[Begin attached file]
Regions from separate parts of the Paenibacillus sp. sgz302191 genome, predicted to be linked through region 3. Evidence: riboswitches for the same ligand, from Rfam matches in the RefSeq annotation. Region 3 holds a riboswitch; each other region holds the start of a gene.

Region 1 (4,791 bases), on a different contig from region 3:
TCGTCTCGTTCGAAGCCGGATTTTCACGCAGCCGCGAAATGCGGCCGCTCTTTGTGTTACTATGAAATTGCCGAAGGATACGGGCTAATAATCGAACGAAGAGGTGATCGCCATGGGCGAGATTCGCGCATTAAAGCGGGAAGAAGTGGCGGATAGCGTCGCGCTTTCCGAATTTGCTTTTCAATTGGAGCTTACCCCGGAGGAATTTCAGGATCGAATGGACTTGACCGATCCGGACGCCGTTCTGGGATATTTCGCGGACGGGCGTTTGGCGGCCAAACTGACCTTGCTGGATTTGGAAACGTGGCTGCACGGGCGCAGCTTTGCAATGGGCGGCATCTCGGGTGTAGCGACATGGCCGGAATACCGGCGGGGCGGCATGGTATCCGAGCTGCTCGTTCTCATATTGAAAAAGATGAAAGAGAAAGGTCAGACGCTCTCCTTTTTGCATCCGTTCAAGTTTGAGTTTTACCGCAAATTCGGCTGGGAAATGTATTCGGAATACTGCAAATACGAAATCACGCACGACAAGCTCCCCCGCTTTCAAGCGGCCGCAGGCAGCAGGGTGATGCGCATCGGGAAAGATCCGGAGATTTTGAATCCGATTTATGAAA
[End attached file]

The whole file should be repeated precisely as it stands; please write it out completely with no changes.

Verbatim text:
Regions from separate parts of the Paenibacillus sp. sgz302191 genome, predicted to be linked through region 3. Evidence: riboswitches for the same ligand, from Rfam matches in the RefSeq annotation. Region 3 holds a riboswitch; each other region holds the start of a gene.

Region 1 (4,791 bases), on a different contig from region 3:
TCGTCTCGTTCGAAGCCGGATTTTCACGCAGCCGCGAAATGCGGCCGCTCTTTGTGTTACTATGAAATTGCCGAAGGATACGGGCTAATAATCGAACGAAGAGGTGATCGCCATGGGCGAGATTCGCGCATTAAAGCGGGAAGAAGTGGCGGATAGCGTCGCGCTTTCCGAATTTGCTTTTCAATTGGAGCTTACCCCGGAGGAATTTCAGGATCGAATGGACTTGACCGATCCGGACGCCGTTCTGGGATATTTCGCGGACGGGCGTTTGGCGGCCAAACTGACCTTGCTGGATTTGGAAACGTGGCTGCACGGGCGCAGCTTTGCAATGGGCGGCATCTCGGGTGTAGCGACATGGCCGGAATACCGGCGGGGCGGCATGGTATCCGAGCTGCTCGTTCTCATATTGAAAAAGATGAAAGAGAAAGGTCAGACGCTCTCCTTTTTGCATCCGTTCAAGTTTGAGTTTTACCGCAAATTCGGCTGGGAAATGTATTCGGAATACTGCAAATACGAAATCACGCACGACAAGCTCCCCCGCTTTCAAGCGGCCGCAGGCAGCAGGGTGATGCGCATCGGGAAAGATCCGGAGATTTTGAATCCGATTTATGAAA